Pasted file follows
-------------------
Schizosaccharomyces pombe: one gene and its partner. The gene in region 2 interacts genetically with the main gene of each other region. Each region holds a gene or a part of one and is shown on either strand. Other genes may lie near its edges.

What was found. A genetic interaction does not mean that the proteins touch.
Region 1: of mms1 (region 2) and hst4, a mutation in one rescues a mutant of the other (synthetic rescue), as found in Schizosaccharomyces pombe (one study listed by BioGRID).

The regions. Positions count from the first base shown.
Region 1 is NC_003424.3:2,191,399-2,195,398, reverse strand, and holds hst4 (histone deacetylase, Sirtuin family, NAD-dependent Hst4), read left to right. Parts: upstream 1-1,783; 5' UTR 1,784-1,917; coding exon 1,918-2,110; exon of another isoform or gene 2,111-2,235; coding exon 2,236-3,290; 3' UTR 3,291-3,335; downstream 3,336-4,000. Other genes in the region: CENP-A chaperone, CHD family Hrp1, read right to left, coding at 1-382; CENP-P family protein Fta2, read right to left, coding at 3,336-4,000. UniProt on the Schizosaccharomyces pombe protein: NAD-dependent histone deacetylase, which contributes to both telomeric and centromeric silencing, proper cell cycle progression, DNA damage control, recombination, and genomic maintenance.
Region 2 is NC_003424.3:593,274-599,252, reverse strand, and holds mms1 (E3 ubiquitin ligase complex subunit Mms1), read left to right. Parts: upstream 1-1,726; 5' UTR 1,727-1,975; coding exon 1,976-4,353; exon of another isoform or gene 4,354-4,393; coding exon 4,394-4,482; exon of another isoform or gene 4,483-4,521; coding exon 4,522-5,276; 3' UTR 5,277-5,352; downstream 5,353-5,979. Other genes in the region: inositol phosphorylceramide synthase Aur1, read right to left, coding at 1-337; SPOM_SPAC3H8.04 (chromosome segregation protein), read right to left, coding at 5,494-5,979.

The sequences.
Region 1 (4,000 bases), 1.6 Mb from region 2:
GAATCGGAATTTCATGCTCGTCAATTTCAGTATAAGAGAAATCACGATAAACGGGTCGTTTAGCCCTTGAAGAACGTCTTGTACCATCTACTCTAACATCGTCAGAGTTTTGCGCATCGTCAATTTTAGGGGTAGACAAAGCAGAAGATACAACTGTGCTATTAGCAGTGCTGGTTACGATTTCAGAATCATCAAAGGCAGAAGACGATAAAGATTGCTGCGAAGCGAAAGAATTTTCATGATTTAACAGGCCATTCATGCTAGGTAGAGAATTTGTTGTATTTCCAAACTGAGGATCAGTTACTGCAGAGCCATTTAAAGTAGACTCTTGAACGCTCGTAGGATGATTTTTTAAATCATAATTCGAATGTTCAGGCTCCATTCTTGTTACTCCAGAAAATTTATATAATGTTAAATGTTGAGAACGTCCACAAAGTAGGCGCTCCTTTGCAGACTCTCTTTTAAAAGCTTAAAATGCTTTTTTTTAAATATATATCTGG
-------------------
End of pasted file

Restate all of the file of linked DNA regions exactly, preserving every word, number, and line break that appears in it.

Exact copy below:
Schizosaccharomyces pombe: one gene and its partner. The gene in region 2 interacts genetically with the main gene of each other region. Each region holds a gene or a part of one and is shown on either strand. Other genes may lie near its edges.

What was found. A genetic interaction does not mean that the proteins touch.
Region 1: of mms1 (region 2) and hst4, a mutation in one rescues a mutant of the other (synthetic rescue), as found in Schizosaccharomyces pombe (one study listed by BioGRID).

The regions. Positions count from the first base shown.
Region 1 is NC_003424.3:2,191,399-2,195,398, reverse strand, and holds hst4 (histone deacetylase, Sirtuin family, NAD-dependent Hst4), read left to right. Parts: upstream 1-1,783; 5' UTR 1,784-1,917; coding exon 1,918-2,110; exon of another isoform or gene 2,111-2,235; coding exon 2,236-3,290; 3' UTR 3,291-3,335; downstream 3,336-4,000. Other genes in the region: CENP-A chaperone, CHD family Hrp1, read right to left, coding at 1-382; CENP-P family protein Fta2, read right to left, coding at 3,336-4,000. UniProt on the Schizosaccharomyces pombe protein: NAD-dependent histone deacetylase, which contributes to both telomeric and centromeric silencing, proper cell cycle progression, DNA damage control, recombination, and genomic maintenance.
Region 2 is NC_003424.3:593,274-599,252, reverse strand, and holds mms1 (E3 ubiquitin ligase complex subunit Mms1), read left to right. Parts: upstream 1-1,726; 5' UTR 1,727-1,975; coding exon 1,976-4,353; exon of another isoform or gene 4,354-4,393; coding exon 4,394-4,482; exon of another isoform or gene 4,483-4,521; coding exon 4,522-5,276; 3' UTR 5,277-5,352; downstream 5,353-5,979. Other genes in the region: inositol phosphorylceramide synthase Aur1, read right to left, coding at 1-337; SPOM_SPAC3H8.04 (chromosome segregation protein), read right to left, coding at 5,494-5,979.

The sequences.
Region 1 (4,000 bases), 1.6 Mb from region 2:
GAATCGGAATTTCATGCTCGTCAATTTCAGTATAAGAGAAATCACGATAAACGGGTCGTTTAGCCCTTGAAGAACGTCTTGTACCATCTACTCTAACATCGTCAGAGTTTTGCGCATCGTCAATTTTAGGGGTAGACAAAGCAGAAGATACAACTGTGCTATTAGCAGTGCTGGTTACGATTTCAGAATCATCAAAGGCAGAAGACGATAAAGATTGCTGCGAAGCGAAAGAATTTTCATGATTTAACAGGCCATTCATGCTAGGTAGAGAATTTGTTGTATTTCCAAACTGAGGATCAGTTACTGCAGAGCCATTTAAAGTAGACTCTTGAACGCTCGTAGGATGATTTTTTAAATCATAATTCGAATGTTCAGGCTCCATTCTTGTTACTCCAGAAAATTTATATAATGTTAAATGTTGAGAACGTCCACAAAGTAGGCGCTCCTTTGCAGACTCTCTTTTAAAAGCTTAAAATGCTTTTTTTTAAATATATATCTGG